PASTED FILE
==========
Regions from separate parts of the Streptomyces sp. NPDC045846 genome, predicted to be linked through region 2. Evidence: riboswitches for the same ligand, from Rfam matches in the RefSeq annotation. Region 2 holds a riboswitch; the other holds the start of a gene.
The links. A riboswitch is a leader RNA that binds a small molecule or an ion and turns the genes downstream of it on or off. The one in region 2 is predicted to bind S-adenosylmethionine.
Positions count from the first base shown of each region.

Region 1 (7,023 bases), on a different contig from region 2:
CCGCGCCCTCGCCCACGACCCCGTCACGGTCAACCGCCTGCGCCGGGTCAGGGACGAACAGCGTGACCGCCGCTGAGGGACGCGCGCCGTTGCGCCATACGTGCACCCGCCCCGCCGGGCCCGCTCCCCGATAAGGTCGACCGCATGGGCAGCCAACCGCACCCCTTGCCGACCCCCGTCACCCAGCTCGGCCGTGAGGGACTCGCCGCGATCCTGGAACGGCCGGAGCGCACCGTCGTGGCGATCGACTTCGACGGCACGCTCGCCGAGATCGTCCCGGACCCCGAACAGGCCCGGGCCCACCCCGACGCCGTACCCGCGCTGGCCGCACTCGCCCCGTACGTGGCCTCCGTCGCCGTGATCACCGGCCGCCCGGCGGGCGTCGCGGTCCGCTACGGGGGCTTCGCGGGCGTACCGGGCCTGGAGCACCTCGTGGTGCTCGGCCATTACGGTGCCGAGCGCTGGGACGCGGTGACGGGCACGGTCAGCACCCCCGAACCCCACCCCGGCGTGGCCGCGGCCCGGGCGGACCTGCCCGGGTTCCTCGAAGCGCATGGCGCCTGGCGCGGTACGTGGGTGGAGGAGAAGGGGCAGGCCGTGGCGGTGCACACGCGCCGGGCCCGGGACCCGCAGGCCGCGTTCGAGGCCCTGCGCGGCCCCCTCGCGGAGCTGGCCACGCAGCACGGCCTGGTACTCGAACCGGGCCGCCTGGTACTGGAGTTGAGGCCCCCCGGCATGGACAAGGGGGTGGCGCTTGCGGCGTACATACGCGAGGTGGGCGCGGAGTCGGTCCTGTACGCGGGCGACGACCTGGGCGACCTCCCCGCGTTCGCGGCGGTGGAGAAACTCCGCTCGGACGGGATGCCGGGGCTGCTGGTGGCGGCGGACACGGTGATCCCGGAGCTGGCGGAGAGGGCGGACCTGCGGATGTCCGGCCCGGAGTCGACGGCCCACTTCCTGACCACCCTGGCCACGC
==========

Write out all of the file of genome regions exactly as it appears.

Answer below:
Regions from separate parts of the Streptomyces sp. NPDC045846 genome, predicted to be linked through region 2. Evidence: riboswitches for the same ligand, from Rfam matches in the RefSeq annotation. Region 2 holds a riboswitch; the other holds the start of a gene.
The links. A riboswitch is a leader RNA that binds a small molecule or an ion and turns the genes downstream of it on or off. The one in region 2 is predicted to bind S-adenosylmethionine.
Positions count from the first base shown of each region.

Region 1 (7,023 bases), on a different contig from region 2:
CCGCGCCCTCGCCCACGACCCCGTCACGGTCAACCGCCTGCGCCGGGTCAGGGACGAACAGCGTGACCGCCGCTGAGGGACGCGCGCCGTTGCGCCATACGTGCACCCGCCCCGCCGGGCCCGCTCCCCGATAAGGTCGACCGCATGGGCAGCCAACCGCACCCCTTGCCGACCCCCGTCACCCAGCTCGGCCGTGAGGGACTCGCCGCGATCCTGGAACGGCCGGAGCGCACCGTCGTGGCGATCGACTTCGACGGCACGCTCGCCGAGATCGTCCCGGACCCCGAACAGGCCCGGGCCCACCCCGACGCCGTACCCGCGCTGGCCGCACTCGCCCCGTACGTGGCCTCCGTCGCCGTGATCACCGGCCGCCCGGCGGGCGTCGCGGTCCGCTACGGGGGCTTCGCGGGCGTACCGGGCCTGGAGCACCTCGTGGTGCTCGGCCATTACGGTGCCGAGCGCTGGGACGCGGTGACGGGCACGGTCAGCACCCCCGAACCCCACCCCGGCGTGGCCGCGGCCCGGGCGGACCTGCCCGGGTTCCTCGAAGCGCATGGCGCCTGGCGCGGTACGTGGGTGGAGGAGAAGGGGCAGGCCGTGGCGGTGCACACGCGCCGGGCCCGGGACCCGCAGGCCGCGTTCGAGGCCCTGCGCGGCCCCCTCGCGGAGCTGGCCACGCAGCACGGCCTGGTACTCGAACCGGGCCGCCTGGTACTGGAGTTGAGGCCCCCCGGCATGGACAAGGGGGTGGCGCTTGCGGCGTACATACGCGAGGTGGGCGCGGAGTCGGTCCTGTACGCGGGCGACGACCTGGGCGACCTCCCCGCGTTCGCGGCGGTGGAGAAACTCCGCTCGGACGGGATGCCGGGGCTGCTGGTGGCGGCGGACACGGTGATCCCGGAGCTGGCGGAGAGGGCGGACCTGCGGATGTCCGGCCCGGAGTCGACGGCCCACTTCCTGACCACCCTGGCCACGC